This invention resides in a collision avoidance system for a vehicle of the type having a powered lift mechanism with a lift control used to move the mechanism between a predetermined safe position and an elevated position. Broadly, the system includes a first sensor used to determine whether the mechanism is in the safe or the elevated position, and a second sensor used to determine whether an operator is using the lift control to power the mechanism beyond the safe position. If the mechanism is in the elevated position and the operator is not using the lift control to power the mechanism beyond the safe position, control electronics are operative to automatically transfer the mechanism from the elevated position back to the safe position without operator intervention. Means may be provided for alerting an operator of the vehicle when the mechanism is in the elevated position, for example, in the form of an intermittent, periodic audible and/or visual indicator which continues until the mechanism is brought back to the safe position. A vehicle speed sensor coupled to the control electronics may also be provided to cause the automatic transfer of the mechanism to occur only when the vehicle is in motion, or to occur move rapidly as a function of increasing vehicle speed.
Thus, in a vehicle of the type having a powered lift mechanism with a lift control used to move the mechanism between a predetermined safe position and an elevated position, a collision avoidance method according to the invention includes the steps of sensing whether the mechanism is in the safe or the elevated position; sensing whether an operator is using the lift control to power the mechanism beyond the safe position; and, if the mechanism is in the elevated position and operator is not using the lift control to power the mechanism beyond the safe position, automatically moving the mechanism back to the safe position from the elevated position.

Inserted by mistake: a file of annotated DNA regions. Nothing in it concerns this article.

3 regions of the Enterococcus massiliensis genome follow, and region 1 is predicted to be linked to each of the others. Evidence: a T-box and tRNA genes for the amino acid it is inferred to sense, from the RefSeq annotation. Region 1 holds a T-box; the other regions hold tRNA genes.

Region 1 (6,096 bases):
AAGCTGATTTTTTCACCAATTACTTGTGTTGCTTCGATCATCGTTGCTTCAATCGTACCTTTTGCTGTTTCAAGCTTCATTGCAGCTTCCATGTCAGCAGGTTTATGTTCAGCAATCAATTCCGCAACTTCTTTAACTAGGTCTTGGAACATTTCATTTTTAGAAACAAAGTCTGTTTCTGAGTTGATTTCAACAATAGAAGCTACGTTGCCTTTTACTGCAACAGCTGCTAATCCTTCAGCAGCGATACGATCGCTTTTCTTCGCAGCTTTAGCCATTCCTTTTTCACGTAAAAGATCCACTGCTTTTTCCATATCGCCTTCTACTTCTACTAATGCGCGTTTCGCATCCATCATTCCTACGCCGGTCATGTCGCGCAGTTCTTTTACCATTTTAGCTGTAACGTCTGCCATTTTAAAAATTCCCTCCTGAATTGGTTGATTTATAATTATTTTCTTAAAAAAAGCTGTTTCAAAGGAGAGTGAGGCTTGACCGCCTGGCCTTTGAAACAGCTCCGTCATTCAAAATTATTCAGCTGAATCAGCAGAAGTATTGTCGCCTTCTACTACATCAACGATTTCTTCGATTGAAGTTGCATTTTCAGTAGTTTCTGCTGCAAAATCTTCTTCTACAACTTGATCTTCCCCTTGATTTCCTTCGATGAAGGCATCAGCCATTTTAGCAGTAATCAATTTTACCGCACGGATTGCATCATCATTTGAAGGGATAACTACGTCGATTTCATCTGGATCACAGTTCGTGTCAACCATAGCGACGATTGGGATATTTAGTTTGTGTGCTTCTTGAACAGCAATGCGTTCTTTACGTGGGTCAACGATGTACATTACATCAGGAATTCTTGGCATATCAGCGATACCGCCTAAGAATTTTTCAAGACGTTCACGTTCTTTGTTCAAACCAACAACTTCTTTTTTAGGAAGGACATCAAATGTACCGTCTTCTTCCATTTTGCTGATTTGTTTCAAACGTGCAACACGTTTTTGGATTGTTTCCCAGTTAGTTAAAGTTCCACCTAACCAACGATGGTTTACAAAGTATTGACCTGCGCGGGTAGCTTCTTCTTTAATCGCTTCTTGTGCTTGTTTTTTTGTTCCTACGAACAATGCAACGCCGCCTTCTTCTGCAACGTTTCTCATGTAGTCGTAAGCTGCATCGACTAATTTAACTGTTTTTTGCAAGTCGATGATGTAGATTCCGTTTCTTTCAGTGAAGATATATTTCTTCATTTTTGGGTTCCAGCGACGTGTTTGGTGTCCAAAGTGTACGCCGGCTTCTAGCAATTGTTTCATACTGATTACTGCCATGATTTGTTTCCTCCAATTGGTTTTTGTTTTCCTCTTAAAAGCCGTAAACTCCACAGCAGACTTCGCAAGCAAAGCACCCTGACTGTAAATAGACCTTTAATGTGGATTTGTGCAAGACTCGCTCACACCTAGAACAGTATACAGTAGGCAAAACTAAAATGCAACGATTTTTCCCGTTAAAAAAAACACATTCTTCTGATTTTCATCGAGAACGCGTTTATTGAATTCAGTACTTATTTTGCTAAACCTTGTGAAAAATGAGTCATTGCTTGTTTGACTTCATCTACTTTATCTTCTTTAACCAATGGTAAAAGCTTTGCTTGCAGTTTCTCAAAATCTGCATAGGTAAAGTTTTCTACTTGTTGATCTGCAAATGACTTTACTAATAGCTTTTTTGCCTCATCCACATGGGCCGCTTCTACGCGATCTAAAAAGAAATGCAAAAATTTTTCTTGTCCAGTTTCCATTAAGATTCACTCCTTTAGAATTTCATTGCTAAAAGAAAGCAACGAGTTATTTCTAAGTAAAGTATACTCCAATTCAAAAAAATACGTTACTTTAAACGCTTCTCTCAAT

The invention may take the form of a module adapted for inclusion in an existing vehicle, or may be factory supplied along with the vehicle.
FIG. 1 is a simplified drawing of a vehicle incorporating the invention; and
FIG. 2 is a block diagram of an electronic module useful in implementing the invention.
The present invention resides in a method and apparatus to mitigate collisions between vehicle-hosted elevated apparatus and infrastructure-based overhead objects. Such vehicle-hosted elevated apparatus may be in any form, but is commonly manifested as dump boxes, booms, lift buckets, fork lifts, and the like. In terms of infrastructure-based objects, again, the invention addresses bridge overpasses, traffic signal, power lines, trees, garage doors, or any other overhead object or obstruction which may temporarily present a collision hazard with such a vehicle-hosted elevated apparatus.
Broadly, and in general terms, one objective of the invention is to permit normal operation of the elevated apparatus, but, upon deactivation, to automatically lower the apparatus to a predetermined safe elevation. The operator may raise the apparatus past the safe height, that is, the operator may "power beyond" the safe height by activating the normal apparatus elevation mechanism, be it through hydraulic lever, electronic switch, or so forth, and the system will automatically alert the operator via audible and/or visual alerts whenever the apparatus exceeds the safe height limit.